“We are called in our Christian faith to help the poorest among us,” Mrs. Abrom said. “Through luck of birth we live in a safe country, with a high standard of living, and every opportunity.

“We feel called to help those that haven’t been as fortunate.”

As a leader of Helping El Cajon Refugees, Mrs. Katherine Cavallo, the music minister of St. Gregory the Great Catholic Church, the Abrom’s parish, has helped more than 700 refugees.

“I imagine often what it would be like to lose everything I know and love and to flee on foot to a neighboring country and beg them to help me,” Mrs. Cavallo said. “To have a country that is foreign to me open their doors and welcome me in and then to arrive and be sleeping on hardwood floor unsure of where to start would be incredibly difficult.

“I would hope that kind people would welcome me and show me the way, and that’s what I hope to do for the refugees who arrive here.”

The Abrom family and Mrs. Cavallo’s work not only aids the refugees with their physical needs, but it also helps them emotionally adjust to their new lives.

“When I arrive, I’m often the first American that is there for them to help navigate changes around them, and that is vital,” Mrs. Cavallo said.

The incredible stories each refugee family shares of the trials they faced to relocate in the safety of San Diego have made a lasting impact on Abrom, her family, and Mrs. Cavallo.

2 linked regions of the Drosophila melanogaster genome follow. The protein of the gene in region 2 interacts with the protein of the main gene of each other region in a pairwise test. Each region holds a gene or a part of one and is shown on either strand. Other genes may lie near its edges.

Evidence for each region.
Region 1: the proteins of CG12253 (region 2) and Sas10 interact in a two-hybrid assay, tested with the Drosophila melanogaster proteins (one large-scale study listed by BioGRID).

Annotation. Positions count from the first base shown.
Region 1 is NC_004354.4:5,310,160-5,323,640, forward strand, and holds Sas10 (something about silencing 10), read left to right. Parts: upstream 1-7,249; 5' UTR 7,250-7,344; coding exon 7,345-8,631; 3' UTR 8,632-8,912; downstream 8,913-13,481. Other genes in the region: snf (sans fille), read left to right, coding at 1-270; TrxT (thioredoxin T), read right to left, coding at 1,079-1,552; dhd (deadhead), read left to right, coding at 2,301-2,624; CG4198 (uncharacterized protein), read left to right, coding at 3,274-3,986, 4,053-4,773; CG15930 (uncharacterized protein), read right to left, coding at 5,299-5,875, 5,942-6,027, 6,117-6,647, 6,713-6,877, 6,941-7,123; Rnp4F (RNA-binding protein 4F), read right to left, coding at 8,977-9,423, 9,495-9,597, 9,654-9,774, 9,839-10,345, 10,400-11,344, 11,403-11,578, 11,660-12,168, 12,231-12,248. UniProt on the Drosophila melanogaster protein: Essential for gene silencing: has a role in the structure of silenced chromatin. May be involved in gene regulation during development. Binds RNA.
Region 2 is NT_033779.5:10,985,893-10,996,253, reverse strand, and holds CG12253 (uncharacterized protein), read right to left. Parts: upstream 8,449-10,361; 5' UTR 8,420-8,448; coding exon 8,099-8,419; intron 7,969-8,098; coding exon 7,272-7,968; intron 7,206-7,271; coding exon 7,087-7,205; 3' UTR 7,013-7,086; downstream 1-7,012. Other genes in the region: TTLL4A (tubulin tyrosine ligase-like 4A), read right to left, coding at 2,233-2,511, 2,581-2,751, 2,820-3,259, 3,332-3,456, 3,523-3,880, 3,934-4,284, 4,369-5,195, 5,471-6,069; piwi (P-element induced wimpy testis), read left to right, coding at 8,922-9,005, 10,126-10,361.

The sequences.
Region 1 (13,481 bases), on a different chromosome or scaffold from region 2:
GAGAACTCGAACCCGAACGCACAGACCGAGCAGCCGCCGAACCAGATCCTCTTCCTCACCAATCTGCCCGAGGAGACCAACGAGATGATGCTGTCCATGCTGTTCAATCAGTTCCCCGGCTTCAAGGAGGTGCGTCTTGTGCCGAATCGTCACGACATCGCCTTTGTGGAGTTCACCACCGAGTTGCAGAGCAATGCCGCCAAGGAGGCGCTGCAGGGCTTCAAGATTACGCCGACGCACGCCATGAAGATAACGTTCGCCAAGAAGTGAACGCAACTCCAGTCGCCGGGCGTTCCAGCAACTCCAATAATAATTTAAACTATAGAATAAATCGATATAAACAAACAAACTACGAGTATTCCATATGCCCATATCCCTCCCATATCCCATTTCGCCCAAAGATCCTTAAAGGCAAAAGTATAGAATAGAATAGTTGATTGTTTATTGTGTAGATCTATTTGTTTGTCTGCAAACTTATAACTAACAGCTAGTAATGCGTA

Mrs. Abrom recounts one story in which she helped a family with eight small children who had just made the journey across the globe from Afghanistan. The family had been cooped up in tight quarters, and the children were eager to play, so the Abroms took them all to the beach.

“The image of that hasn’t left me,” Mrs Abrom said. “It was the first time they had seen the ocean. They squealed with delight. Children break all language and cultural barriers.”

The Abroms and Mrs. Cavallo encourage local San Diegans, no matter what age, to help the refugee families still facing tremendous challenges today.

“Embrace the awkward and just do it,” Mrs. Cavallo said. “It absolutely will be uncomfortable and weird and possibly even scary at first, but so much of life is, and we can only grow and create memorable experiences by putting ourselves out there.”

Making donations to resettlement agencies in San Diego, volunteering to bring supplies such as clothes or toys to a family, or simply raising awareness among the community about the issue can help, as described in detail on the Jewish Family Services website.

“It seems pretty clear that I am to welcome the strangers and then take care of their basic needs,” Mrs. Cavallo said. “When I look at these refugees, I am seeing Jesus.”

 

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About the Writer
Ella Wishchuk, Assistant Spiritual Life Editor

As a sophomore at Cathedral Catholic High School, I look forward to blossoming as a young journalist and becoming a new member of the El Cid team. I consider...